The Ancient Paths

When I was at Florida Christian College and taking Hebrew under the late Dr. W.W. Winter, I used the Hebrew name “Yirmeyahu” in class. I am sure you are wondering who “Yirmeyahu” was, never having heard that name in your Old Testament reading. It was simply the name Jeremiah, just spoken in the Hebrew dialect. There were basically two main reasons that I chose to use the name of the great prophet Jeremiah in Hebrew class. One of them is not that I was always crying (he is known as the “weeping prophet”).

The first reason was Jeremiah 20:9—But if I say, “I will not remember Him or speak anymore in His name”, Then in my heart it becomes like a burning fire shut up in my bones; And I am weary of holding it in, And I cannot endure it. As a future evangelist in the mid 1980’s, this verse of Jeremiah became like a theme verse as I prepared to go out and preach the Gospel. Nothing could shut me up because the message was like a fire in my bones—I was weary of holding it in! Wouldn’t that be a great attitude for all Christians about sharing the Gospel?

The second reason was Jeremiah 6:16—Thus says the LORD, “Stand by the ways and see and ask for the ancient paths, where the good way is, and walk in it; And you will find rest for your souls. But they said, ‘We will not walk in it.’ As I continued to be taught about the foundations of the faith at FCC, this verse was a constant reminder to go back to the “ancient paths”! If you will—go back and restore the New Testament Church! Go back to the “old paths” – the New Testament!

Too often in the New Testament church, we are more concerned about “new things” than we are the ancient order of things.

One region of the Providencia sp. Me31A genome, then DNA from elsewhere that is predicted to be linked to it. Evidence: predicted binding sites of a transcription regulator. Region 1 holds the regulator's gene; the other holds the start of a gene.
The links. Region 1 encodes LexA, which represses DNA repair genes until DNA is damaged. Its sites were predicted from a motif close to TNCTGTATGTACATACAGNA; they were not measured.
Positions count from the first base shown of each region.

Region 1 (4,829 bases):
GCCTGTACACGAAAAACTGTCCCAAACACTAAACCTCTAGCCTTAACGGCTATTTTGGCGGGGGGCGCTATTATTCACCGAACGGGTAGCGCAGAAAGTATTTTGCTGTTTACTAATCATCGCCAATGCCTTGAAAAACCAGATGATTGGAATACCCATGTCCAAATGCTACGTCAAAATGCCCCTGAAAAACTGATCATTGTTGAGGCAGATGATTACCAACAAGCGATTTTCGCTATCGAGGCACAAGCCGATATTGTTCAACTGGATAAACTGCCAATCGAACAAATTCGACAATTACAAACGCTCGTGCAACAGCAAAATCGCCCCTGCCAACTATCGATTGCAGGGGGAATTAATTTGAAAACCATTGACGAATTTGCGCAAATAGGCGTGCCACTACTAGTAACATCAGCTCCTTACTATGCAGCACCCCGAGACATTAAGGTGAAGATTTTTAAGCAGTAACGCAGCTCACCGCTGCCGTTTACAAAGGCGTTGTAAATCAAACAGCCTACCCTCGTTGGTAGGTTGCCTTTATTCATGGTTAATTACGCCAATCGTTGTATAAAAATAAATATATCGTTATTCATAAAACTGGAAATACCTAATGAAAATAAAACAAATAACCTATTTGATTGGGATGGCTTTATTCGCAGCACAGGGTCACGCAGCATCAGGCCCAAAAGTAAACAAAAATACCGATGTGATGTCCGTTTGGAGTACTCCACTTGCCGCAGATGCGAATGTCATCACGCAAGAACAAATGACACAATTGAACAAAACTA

I remember being in Nazareth at the church building built overtop of the traditional home of Jesus. The guide was very proud of the building and as he lead us through the courtyard, he pointed out the new baptistery the church had put in. As the 40 or so Church of Christ members looked over, all we saw was what looked like a bird bath. It was obviously a place to sprinkle or pour water onto someone. As we continued on our tour into the ancient ruins underneath the modern church—we came upon something that looked like an ancient hot tub. It was obvious to us that it was an ancient baptistery used to immerse. We asked the guide what that was and he answered, “That was the ancient way of baptizing people”.

Wow! The old paths! The ancient ways! The old Jerusalem Gospel and the old ship Zion! What has happened to preaching and teaching of the Old stuff—just some good old fashioned Gospel preaching?

While at FCC I also was privileged to study under Dr. James Smith. “Doc Smith” as we called him (or “Doc”), is a great preacher and teacher of the ancient paths. He is also a great scholar. Doc Smith wrote the whole Old Testament commentary set for College Press. He also wrote a couple of those Bible Study Textbook Series Commentaries. In his one on “Jeremiah and Lamentations” he writes, “True reformers are not those who are advocating new things but those who give due weight to old truths. The person who walks the old path will find spiritual rest for his soul. He will live a life free from anxiety about the here and now and the hereafter as well.”*

South Side—lets be a church that is constantly looking back to the “old paths”! Lets be a church that is continually devoted to the Apostles’ teaching! Lets be a church that is restoring New Testament Christianity, always seeking the “old paths”! The Bible is our source of absolute authority—for the things we do in the church building and for our lives!

Have you ever felt all alone in this endeavor? Don’t feel bad, even Jeremiah was told that the people would not walk in the old paths! So, if sometimes you have this feeling—keep pressing on! For as we do, we ensure salvation for ourselves and for those we lead to Christ.

*Bible Study Textbook Series: Jeremiah and Lamentations, Dr. James Smith, College Press, 1972, p. 214.

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